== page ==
Technical Article

# Offset and Gain Calibration Functions in Precision ADCs: Self-calibration

November 27, 2022 by Dr. Steve Arar

## Learn about the self-calibration or internal calibration function in an analog-to-digital converter (ADC).

Previously in this series, we discussed that a two-point calibration can be used to remove the offset and gain errors of an ADC (analog-to-digital converter). Depending on the hardware employed, you might use either a fixed-point or floating-point method to implement the calibration equations. An alternative approach is to use ADCs that include integrated calibration functions since there are different types of calibration functions that might be found in a precision ADC, namely:

• Self-calibration
• System calibration
• Background calibration

Some ADCs support calibration modes which can simplify design and help us save some central processing unit (CPU) cycles from the system processor. In this case, you only need to adjust the ADC settings, send the appropriate calibration command, and wait for the ADC to determine the offset and gain errors.

The ADC then stores the calibration information in its on-chip registers and uses it to correct the subsequent readings for offset and gain errors. Figure 1 shows an example calibration block diagram of the ADS1246 from Texas Instruments (TI).

##### Figure 1. Example ADS1246 block diagram showing a calibration block. Image used courtesy of TI

In Figure 1, the offset register (OFC) and full-scale register (FSC) contain the appropriate calibration values. The value of the OFC is subtracted from the digital value produced by the A/D (analog-to-digital) conversion process, and the result is multiplied by FSC divided by 400000h.

For example, with FSC = 800000h, the A/D conversion result will be multiplied by 2 because the FSC value is normalized to 1.0 at code 400000h. The calibration function of the ADS1246 can be described by the following equation:

$Final\,Output\,Code=(Input-OFC)\times\frac{FSC}{400000h}$

After calibration is initiated, the ADC automatically sets the value of the OFC and FSC registers. However, with the ADS1246, it is possible for the user to directly write some values to these registers, which enables the user to have more control over the calibration function.

Note that while most ADCs first subtract the offset calibration coefficient and then multiply it by the gain error coefficient, there are ADCs that first adjust the slope of the transfer function and then correct for the offset error. For example, the ADCs incorporated in the MPC5500 family from NXP use a multiply-accumulate unit to implement the calibration function (Figure 2).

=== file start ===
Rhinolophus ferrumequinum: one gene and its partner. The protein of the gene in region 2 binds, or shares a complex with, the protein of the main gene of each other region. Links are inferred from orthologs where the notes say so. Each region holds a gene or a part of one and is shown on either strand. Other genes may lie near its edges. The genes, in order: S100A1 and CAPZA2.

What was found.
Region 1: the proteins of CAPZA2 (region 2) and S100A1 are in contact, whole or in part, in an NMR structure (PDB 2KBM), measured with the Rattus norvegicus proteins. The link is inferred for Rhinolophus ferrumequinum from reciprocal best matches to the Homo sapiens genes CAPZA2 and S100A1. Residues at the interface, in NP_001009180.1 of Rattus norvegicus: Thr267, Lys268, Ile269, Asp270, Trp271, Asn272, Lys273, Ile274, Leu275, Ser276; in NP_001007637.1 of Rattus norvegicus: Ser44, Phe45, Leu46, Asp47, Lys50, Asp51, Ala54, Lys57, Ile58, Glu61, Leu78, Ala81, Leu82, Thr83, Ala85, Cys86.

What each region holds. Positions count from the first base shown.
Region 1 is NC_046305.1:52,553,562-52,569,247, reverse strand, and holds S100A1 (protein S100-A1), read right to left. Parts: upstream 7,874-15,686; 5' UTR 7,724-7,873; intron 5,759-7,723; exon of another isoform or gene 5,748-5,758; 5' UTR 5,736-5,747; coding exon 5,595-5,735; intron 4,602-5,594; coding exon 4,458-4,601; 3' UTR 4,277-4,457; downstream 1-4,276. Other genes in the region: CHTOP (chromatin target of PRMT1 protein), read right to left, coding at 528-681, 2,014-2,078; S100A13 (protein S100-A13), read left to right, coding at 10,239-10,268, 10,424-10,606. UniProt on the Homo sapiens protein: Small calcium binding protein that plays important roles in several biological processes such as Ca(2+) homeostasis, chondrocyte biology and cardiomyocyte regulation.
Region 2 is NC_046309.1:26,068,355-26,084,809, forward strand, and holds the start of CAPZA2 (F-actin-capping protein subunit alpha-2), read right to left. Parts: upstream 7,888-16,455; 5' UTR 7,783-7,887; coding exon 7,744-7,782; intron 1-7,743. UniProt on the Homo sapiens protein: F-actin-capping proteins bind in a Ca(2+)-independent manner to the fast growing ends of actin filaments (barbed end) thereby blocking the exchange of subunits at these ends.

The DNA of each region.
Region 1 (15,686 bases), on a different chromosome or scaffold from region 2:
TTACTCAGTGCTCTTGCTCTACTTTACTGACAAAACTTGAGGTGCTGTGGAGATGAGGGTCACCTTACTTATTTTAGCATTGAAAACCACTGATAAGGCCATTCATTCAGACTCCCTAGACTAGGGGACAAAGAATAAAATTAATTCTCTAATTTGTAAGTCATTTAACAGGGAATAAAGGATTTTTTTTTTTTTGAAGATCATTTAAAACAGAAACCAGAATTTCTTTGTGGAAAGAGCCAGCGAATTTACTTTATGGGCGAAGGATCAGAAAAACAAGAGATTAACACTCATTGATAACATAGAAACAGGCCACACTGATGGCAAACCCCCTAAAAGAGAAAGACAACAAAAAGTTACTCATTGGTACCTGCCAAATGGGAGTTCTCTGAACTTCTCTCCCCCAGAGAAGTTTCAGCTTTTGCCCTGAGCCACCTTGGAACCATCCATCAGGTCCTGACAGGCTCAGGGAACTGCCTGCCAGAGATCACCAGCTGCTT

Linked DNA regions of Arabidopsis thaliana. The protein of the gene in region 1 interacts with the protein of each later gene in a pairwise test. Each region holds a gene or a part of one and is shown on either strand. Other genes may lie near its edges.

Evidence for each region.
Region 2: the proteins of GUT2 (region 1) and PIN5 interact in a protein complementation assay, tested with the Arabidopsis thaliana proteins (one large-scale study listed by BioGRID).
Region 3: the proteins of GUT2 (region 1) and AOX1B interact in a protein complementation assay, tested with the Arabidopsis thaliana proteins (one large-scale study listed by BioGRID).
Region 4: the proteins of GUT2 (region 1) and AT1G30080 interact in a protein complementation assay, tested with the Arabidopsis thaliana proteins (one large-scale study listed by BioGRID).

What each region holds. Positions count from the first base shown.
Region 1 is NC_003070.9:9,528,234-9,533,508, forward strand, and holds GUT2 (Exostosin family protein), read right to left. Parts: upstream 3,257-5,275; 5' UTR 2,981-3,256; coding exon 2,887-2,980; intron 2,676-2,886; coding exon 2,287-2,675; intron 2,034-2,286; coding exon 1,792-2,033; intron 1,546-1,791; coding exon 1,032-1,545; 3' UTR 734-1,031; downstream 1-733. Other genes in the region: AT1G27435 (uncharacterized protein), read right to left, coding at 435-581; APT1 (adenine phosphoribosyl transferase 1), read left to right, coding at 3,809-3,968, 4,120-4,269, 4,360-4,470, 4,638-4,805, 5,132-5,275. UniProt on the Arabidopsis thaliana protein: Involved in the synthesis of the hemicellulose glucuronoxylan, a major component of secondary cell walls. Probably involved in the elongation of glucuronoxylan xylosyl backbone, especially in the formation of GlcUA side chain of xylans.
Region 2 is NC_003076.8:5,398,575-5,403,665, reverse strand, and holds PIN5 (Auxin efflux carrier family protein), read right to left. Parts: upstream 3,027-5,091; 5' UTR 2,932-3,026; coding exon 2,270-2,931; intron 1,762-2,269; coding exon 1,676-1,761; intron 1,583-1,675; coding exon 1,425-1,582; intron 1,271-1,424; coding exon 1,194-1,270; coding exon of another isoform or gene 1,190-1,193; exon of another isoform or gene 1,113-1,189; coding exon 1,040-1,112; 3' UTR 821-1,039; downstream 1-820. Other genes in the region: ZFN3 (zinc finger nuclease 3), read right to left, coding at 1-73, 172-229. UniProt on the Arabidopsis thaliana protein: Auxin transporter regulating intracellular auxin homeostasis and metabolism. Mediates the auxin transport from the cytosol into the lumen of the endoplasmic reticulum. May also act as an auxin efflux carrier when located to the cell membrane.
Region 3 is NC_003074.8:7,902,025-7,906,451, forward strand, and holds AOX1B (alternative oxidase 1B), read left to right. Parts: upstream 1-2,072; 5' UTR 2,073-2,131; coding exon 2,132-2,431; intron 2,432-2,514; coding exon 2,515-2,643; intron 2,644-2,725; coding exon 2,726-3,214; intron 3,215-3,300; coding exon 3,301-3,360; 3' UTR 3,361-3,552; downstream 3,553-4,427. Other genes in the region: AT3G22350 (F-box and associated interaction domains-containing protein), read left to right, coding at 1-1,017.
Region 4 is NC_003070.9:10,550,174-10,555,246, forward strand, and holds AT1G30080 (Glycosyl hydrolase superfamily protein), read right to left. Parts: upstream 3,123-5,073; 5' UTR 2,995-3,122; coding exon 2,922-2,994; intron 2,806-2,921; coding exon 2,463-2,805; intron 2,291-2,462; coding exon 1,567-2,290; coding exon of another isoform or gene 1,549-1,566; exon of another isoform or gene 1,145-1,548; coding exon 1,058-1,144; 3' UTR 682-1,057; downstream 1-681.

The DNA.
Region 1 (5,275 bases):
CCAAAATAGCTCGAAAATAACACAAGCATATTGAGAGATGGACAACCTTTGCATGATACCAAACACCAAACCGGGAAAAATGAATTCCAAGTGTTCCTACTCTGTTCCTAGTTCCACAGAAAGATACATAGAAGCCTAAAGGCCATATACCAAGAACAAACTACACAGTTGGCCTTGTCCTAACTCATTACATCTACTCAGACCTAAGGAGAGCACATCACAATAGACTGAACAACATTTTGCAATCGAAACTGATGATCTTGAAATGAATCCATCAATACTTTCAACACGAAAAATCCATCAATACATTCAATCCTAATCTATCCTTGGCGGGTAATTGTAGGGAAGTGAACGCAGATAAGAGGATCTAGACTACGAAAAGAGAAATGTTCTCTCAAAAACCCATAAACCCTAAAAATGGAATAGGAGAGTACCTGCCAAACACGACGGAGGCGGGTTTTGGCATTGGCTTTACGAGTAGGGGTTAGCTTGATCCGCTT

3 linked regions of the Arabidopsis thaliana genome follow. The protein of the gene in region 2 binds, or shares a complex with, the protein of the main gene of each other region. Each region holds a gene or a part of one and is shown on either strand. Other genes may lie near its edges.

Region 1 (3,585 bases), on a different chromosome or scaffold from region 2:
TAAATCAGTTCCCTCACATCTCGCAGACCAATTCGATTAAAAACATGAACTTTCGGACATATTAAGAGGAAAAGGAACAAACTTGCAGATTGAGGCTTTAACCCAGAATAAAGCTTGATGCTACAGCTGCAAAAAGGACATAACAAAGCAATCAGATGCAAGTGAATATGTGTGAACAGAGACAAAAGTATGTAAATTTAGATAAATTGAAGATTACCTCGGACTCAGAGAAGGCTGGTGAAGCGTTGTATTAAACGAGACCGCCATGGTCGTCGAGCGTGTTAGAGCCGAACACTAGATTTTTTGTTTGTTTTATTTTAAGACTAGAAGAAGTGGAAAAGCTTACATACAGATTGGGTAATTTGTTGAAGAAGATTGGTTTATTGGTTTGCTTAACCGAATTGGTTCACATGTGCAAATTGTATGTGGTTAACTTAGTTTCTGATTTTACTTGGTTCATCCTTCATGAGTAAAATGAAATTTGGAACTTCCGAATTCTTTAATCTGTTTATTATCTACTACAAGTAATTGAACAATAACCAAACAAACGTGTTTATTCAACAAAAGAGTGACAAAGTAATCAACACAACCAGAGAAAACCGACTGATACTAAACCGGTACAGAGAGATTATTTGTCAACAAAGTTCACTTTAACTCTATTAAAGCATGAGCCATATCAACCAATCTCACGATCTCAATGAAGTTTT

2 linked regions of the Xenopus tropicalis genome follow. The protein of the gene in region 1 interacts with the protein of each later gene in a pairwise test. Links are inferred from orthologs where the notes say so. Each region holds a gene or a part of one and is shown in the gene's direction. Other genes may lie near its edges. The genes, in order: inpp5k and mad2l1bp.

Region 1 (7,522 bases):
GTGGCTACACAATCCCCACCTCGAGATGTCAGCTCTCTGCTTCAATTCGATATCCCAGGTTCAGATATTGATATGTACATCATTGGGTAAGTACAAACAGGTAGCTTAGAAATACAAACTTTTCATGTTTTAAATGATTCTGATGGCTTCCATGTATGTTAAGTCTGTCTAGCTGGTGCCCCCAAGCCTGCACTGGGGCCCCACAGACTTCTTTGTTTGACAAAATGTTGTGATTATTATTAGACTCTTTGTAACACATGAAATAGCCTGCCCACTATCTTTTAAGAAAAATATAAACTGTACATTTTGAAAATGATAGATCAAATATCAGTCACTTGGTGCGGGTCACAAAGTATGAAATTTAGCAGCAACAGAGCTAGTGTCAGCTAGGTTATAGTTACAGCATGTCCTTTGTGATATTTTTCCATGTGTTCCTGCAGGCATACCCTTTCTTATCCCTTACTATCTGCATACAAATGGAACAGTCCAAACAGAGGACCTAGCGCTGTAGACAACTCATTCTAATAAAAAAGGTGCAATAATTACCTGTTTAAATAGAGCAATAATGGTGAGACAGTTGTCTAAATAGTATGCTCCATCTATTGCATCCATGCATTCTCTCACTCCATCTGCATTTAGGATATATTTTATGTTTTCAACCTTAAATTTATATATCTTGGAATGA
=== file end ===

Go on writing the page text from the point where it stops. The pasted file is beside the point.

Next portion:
##### Figure 2. Example MPC5500 family block diagram. Image used courtesy of NXP

Obviously, for a given system, the two methods depicted in Figures 1 and 2 will have different gain and offset calibration coefficients.

In general, a calibration procedure effectively consists of one or two ADC conversions performed on known input voltages. The ADC uses the results of these conversions to determine the offset and slope of the input-output characteristic curve and updates its calibration registers accordingly.

### Analog-to-digital Converter Self-calibration or Internal Calibration

Self-calibration, sometimes called internal calibration, attempts to characterize and compensate for the offset and gain errors of the internal blocks of the ADC. For example, with a delta-sigma (ΔΣ) ADC that has an integrated PGA (programmable gain amplifier), a self-calibration removes the DC errors from both the PGA and the ΔΣ modulator. With some ADCs, such as the AD7124-4, the self-calibration function can perform both offset (zero-scale) and gain (full-scale) calibrations. However, with some other ADCs, such as the AD7172-2, the self-calibration procedure only performs offset calibration.

For internal offset calibration, the inputs of the selected ADC channel are internally shorted. In addition, the output code is compared with the ideal value to determine the offset error. With most ADCs, such as the ADS1260-Q1, an input multiplexer is incorporated to disconnect the inputs from the outside world and internally connect them to a common voltage to perform offset calibration. The input multiplexer of the ADS131M06, which is relatively simpler than that of the ADS1260-Q1, is shown in Figure 3.

##### Figure 3. Diagram showing the input multiplexer for ADS131M06. Image used courtesy of TI

As you can see, one of the multiplexer configurations, MUXn[1:0] = 01, shorts both inputs to the ground. This multiplexer configuration can be used for offset calibration. On the other hand, some ADCs only disconnect one of the inputs from the external circuitry. As an example, consider the internal connection of the AD7124-4, which is depicted in Figure 4.

##### Figure 4. Block diagram showing the internal connection of the AD7124-4. Image used courtesy of Analog Devices

During offset calibration, both inputs are shorted together. However, the negative input remains connected to the external circuitry. That’s why the device datasheet recommends that designers ensure that any excess noise and interference are not present at the negative input during offset calibration. Also, the voltage of this input is not allowed to exceed the rated limit when calibration is being performed.